Genome sequencing and comparative genomics of honey bee microsporidia, Nosema apis reveal novel insights into host-parasite interactions
1 USDA-ARS Bee Research Laboratory, Building 476 BARC-East, Beltsville, MD 20705, USA
2 USDA-ARS Molecular Plant Pathology Laboratory, Beltsville, MD 20705, USA
3 The Institute for Genome Sciences, University of Maryland School of Medicine, Baltimore, MD 21202, USA
4 Windber Research Institute, 620 7th Street, Windber, PA 15963, USA
5 College of Animal Sciences, Zhejiang University, Hangzhou, Zhejiang 310058, P.R. China
6 College of Bee Science, Fujian Agriculture and Forestry University, Fuzhou, Fujian 350002, P.R. China
7 Eastern Bee Research Institute of Yunnan Agriculture University, Kunming, Yunnan 650201, P.R. China
8 Agriculture & Agri-Food Canada, Beaverlodge Research Farm, Beaverlodge, AB, Canada
9 The Molecular Characterization of Foodborne Pathogens Unit, Eastern Regional Research Center (ERRC), Wyndmoor, PA 19038, USA
BMC Genomics 2013, 14:451 doi:10.1186/1471-2164-14-451Published: 5 July 2013
The microsporidia parasite Nosema contributes to the steep global decline of honey bees that are critical pollinators of food crops. There are two species of Nosema that have been found to infect honey bees, Nosema apis and N. ceranae. Genome sequencing of N. apis and comparative genome analysis with N. ceranae, a fully sequenced microsporidia species, reveal novel insights into host-parasite interactions underlying the parasite infections.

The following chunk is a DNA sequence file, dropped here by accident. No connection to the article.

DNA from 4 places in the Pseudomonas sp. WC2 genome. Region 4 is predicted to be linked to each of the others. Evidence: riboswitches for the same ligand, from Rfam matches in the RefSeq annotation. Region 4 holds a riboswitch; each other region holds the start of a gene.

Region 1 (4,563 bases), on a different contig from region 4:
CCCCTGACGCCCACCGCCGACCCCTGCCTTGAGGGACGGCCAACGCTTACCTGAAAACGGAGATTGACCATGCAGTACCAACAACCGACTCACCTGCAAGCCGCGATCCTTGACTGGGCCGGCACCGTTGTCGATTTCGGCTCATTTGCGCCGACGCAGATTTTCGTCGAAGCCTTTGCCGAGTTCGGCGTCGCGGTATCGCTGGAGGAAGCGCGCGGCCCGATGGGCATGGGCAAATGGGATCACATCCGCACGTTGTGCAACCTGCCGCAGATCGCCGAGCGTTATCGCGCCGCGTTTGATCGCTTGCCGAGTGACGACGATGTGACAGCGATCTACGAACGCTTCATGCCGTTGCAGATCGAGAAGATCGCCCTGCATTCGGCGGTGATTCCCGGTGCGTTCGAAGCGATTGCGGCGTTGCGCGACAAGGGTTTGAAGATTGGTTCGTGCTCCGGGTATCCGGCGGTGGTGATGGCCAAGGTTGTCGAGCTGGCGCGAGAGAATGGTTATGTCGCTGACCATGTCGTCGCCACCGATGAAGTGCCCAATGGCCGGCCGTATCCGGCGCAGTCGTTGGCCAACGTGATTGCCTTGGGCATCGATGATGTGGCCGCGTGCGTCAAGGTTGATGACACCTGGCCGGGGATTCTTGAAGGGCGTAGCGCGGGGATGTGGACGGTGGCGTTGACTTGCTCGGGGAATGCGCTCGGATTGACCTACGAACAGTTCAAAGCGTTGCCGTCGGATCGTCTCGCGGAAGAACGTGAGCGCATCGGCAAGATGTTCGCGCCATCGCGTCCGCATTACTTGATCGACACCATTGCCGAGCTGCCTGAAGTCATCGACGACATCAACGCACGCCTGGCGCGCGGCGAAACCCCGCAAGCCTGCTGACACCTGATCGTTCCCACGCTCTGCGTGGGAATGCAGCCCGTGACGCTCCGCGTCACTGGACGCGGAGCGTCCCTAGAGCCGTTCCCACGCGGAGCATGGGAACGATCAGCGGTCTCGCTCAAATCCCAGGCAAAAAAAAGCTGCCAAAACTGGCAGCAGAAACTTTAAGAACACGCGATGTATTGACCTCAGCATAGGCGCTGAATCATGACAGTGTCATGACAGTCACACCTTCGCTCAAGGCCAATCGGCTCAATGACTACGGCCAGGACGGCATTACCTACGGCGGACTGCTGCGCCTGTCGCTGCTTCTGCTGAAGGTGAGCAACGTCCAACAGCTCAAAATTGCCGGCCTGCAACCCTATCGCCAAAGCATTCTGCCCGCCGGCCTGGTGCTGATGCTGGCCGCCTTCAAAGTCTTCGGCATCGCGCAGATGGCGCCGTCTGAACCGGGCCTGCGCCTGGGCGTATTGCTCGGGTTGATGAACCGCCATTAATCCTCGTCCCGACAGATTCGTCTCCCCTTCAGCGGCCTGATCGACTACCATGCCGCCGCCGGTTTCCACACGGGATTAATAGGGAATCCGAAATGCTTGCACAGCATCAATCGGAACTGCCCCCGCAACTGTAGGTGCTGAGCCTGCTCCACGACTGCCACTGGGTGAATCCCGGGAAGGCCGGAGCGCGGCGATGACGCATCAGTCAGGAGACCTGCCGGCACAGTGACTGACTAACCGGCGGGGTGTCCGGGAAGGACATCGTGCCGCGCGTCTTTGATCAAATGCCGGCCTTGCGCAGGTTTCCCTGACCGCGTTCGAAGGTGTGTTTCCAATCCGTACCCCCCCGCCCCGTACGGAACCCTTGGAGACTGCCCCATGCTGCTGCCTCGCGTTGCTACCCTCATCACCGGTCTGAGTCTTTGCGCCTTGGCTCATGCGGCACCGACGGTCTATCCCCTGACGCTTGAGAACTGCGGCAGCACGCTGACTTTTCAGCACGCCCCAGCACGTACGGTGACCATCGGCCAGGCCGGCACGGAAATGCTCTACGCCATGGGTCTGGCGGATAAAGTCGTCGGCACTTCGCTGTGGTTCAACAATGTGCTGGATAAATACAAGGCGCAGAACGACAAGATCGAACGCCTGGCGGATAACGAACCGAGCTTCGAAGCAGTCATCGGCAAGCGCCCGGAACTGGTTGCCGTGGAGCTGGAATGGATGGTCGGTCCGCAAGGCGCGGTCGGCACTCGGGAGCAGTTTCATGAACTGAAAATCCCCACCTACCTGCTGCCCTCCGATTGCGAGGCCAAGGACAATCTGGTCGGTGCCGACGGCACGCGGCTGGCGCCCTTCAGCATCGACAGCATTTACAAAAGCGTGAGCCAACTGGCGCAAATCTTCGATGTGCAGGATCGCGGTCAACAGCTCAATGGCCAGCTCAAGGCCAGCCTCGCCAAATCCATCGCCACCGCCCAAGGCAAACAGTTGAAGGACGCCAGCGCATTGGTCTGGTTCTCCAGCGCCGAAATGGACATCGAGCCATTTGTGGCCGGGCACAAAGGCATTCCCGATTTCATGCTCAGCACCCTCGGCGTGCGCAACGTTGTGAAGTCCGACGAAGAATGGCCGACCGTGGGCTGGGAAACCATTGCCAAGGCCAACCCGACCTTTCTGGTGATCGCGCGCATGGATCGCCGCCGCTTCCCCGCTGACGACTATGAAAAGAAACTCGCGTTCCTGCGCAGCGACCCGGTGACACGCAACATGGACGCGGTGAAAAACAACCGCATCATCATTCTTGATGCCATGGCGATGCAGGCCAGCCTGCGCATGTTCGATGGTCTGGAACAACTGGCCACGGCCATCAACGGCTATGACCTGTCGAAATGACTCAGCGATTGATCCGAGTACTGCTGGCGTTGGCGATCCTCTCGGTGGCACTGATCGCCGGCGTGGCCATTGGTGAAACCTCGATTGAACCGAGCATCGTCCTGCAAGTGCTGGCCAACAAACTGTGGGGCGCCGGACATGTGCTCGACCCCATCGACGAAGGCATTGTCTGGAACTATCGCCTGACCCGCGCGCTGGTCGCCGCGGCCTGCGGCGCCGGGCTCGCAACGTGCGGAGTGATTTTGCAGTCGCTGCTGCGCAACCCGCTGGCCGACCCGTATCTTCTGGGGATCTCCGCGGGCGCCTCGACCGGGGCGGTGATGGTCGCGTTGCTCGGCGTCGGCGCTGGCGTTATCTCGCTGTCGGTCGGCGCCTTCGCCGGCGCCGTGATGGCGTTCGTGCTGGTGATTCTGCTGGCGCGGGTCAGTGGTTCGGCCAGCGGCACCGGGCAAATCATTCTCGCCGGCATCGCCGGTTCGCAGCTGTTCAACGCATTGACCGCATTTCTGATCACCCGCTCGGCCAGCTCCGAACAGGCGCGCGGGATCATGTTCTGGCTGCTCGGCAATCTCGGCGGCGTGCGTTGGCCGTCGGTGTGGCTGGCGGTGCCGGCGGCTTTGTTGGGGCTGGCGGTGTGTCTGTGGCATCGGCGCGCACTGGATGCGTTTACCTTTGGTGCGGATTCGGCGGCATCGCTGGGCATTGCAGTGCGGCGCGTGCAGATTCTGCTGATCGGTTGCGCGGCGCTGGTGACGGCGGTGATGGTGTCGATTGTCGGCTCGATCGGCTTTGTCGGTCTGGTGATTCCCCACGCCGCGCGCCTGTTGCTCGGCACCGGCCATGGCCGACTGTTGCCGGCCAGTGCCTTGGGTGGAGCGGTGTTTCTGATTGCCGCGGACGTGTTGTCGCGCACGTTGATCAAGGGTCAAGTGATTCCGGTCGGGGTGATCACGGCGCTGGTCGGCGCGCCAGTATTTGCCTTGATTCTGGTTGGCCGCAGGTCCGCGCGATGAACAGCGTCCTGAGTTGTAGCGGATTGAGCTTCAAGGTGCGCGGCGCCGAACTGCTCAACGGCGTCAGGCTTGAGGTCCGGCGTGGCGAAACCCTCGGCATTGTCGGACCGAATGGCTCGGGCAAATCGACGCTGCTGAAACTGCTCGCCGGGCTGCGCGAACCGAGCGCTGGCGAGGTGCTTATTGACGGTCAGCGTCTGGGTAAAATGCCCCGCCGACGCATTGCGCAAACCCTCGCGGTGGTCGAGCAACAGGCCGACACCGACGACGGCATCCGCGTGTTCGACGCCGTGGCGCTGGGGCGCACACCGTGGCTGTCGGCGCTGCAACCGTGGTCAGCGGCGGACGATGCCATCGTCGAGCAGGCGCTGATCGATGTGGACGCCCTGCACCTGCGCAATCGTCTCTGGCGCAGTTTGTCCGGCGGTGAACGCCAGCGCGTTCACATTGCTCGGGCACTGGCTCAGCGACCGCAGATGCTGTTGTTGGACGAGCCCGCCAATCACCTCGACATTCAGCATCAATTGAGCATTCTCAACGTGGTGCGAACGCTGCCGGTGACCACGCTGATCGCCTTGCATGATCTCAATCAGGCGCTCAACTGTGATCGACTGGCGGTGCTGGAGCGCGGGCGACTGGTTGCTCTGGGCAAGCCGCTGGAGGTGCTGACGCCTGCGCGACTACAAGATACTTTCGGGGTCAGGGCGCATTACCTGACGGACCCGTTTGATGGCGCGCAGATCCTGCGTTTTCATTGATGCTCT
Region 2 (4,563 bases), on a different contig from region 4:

We applied the whole-genome shotgun sequencing approach to sequence and assemble the genome of N. apis which has an estimated size of 8.5 Mbp. We predicted 2,771 protein- coding genes and predicted the function of each putative protein using the Gene Ontology. The comparative genomic analysis led to identification of 1,356 orthologs that are conserved between the two Nosema species and genes that are unique characteristics of the individual species, thereby providing a list of virulence factors and new genetic tools for studying host-parasite interactions. We also identified a highly abundant motif in the upstream promoter regions of N. apis genes. This motif is also conserved in N. ceranae and other microsporidia species and likely plays a role in gene regulation across the microsporidia.
The availability of the N. apis genome sequence is a significant addition to the rapidly expanding body of microsprodian genomic data which has been improving our understanding of eukaryotic genome diversity and evolution in a broad sense. The predicted virulent genes and transcriptional regulatory elements are potential targets for innovative therapeutics to break down the life cycle of the parasite.